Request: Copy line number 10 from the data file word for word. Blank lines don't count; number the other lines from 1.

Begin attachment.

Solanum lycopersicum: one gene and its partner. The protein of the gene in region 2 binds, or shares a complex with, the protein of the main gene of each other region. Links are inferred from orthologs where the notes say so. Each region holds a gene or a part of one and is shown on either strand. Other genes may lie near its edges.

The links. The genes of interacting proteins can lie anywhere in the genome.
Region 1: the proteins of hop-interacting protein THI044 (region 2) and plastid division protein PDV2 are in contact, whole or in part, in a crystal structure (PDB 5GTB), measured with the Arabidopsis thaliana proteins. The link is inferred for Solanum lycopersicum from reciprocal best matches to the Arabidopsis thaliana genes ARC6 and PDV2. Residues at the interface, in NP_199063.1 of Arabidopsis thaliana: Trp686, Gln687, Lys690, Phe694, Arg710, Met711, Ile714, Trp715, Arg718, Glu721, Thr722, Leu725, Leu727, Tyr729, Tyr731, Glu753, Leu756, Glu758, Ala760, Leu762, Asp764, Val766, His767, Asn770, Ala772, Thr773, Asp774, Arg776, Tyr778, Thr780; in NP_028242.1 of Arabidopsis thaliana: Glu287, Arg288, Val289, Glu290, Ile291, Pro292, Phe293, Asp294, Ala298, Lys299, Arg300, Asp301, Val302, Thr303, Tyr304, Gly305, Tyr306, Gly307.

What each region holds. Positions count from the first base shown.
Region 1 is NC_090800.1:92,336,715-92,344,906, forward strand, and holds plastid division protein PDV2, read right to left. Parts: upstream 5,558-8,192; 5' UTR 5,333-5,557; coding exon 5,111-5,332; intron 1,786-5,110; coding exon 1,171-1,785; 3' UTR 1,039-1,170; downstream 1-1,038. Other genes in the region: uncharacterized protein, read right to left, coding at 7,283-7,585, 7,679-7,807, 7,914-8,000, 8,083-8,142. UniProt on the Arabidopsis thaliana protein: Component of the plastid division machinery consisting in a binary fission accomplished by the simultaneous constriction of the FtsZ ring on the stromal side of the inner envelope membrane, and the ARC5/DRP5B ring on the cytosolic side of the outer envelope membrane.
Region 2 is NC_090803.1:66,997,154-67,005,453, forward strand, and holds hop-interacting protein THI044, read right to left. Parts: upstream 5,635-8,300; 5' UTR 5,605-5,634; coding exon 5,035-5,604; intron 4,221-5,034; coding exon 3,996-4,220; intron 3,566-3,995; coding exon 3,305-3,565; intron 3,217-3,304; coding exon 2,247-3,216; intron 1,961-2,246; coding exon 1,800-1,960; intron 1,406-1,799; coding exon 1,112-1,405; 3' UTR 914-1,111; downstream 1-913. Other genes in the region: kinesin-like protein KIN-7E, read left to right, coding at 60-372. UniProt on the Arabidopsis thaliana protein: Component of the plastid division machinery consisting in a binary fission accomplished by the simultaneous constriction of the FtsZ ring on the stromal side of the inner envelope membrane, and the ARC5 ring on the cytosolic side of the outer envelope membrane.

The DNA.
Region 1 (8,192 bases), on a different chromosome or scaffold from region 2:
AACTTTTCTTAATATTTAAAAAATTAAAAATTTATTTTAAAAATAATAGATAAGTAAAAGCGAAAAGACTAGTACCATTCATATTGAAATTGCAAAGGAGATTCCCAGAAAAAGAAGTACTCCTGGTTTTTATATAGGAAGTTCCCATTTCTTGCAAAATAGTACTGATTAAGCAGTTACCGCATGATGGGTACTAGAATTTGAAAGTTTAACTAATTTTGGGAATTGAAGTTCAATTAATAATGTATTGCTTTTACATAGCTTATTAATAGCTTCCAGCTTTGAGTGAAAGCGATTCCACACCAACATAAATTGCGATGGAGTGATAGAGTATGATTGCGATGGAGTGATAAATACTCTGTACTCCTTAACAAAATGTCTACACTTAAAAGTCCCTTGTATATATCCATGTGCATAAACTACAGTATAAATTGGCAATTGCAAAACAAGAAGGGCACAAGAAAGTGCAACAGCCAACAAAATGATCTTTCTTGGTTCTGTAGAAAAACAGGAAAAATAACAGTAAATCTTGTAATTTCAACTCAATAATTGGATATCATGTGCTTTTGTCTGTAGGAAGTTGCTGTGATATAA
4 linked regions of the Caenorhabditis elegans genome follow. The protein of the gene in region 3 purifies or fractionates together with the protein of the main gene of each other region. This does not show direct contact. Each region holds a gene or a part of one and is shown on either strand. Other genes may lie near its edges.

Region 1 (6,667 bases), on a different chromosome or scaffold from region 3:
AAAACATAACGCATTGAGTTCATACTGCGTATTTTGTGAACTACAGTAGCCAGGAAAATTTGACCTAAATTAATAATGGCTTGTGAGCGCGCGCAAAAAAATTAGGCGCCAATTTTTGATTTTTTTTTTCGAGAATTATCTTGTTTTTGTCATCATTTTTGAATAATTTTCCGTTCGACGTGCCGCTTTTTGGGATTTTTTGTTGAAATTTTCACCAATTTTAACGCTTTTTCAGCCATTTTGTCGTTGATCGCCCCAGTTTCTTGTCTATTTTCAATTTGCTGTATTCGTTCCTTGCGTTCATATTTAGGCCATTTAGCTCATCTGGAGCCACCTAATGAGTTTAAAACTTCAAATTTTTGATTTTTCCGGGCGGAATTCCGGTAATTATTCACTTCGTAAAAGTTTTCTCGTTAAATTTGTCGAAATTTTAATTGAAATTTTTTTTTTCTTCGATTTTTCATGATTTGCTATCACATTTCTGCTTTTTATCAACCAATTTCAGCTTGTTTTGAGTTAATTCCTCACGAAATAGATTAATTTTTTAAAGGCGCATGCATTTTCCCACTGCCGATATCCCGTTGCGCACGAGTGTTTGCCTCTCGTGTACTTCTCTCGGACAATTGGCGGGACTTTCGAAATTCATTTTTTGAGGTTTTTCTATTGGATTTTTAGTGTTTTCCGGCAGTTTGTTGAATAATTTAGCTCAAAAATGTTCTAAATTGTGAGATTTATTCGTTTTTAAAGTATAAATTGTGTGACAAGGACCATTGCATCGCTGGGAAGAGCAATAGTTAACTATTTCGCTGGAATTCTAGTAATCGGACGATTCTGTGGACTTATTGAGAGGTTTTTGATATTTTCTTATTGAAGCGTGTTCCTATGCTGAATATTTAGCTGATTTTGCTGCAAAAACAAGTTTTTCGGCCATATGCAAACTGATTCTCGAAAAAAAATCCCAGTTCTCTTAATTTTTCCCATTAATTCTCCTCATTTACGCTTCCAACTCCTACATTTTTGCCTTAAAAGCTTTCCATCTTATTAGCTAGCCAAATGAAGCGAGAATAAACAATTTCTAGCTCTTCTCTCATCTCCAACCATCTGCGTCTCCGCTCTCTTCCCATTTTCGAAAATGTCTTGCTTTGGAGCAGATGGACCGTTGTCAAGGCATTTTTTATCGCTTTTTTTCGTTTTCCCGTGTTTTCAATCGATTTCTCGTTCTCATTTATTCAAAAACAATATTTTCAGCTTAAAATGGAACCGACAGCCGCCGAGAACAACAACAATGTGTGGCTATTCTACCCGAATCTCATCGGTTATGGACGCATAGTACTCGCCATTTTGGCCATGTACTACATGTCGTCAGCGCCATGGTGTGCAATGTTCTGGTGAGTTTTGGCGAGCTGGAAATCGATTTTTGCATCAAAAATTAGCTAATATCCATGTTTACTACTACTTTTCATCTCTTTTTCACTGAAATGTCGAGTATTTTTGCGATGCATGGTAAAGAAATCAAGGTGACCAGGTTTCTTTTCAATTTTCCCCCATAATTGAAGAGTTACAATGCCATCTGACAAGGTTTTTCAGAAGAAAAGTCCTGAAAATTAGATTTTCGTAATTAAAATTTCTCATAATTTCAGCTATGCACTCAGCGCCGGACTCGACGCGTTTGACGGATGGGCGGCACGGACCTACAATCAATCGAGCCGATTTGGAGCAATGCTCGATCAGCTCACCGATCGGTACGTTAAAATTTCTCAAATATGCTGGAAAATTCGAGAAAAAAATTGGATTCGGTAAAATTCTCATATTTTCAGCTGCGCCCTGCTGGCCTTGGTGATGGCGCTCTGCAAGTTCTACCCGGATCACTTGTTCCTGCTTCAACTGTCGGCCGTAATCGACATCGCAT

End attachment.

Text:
4 linked regions of the Caenorhabditis elegans genome follow. The protein of the gene in region 3 purifies or fractionates together with the protein of the main gene of each other region. This does not show direct contact. Each region holds a gene or a part of one and is shown on either strand. Other genes may lie near its edges.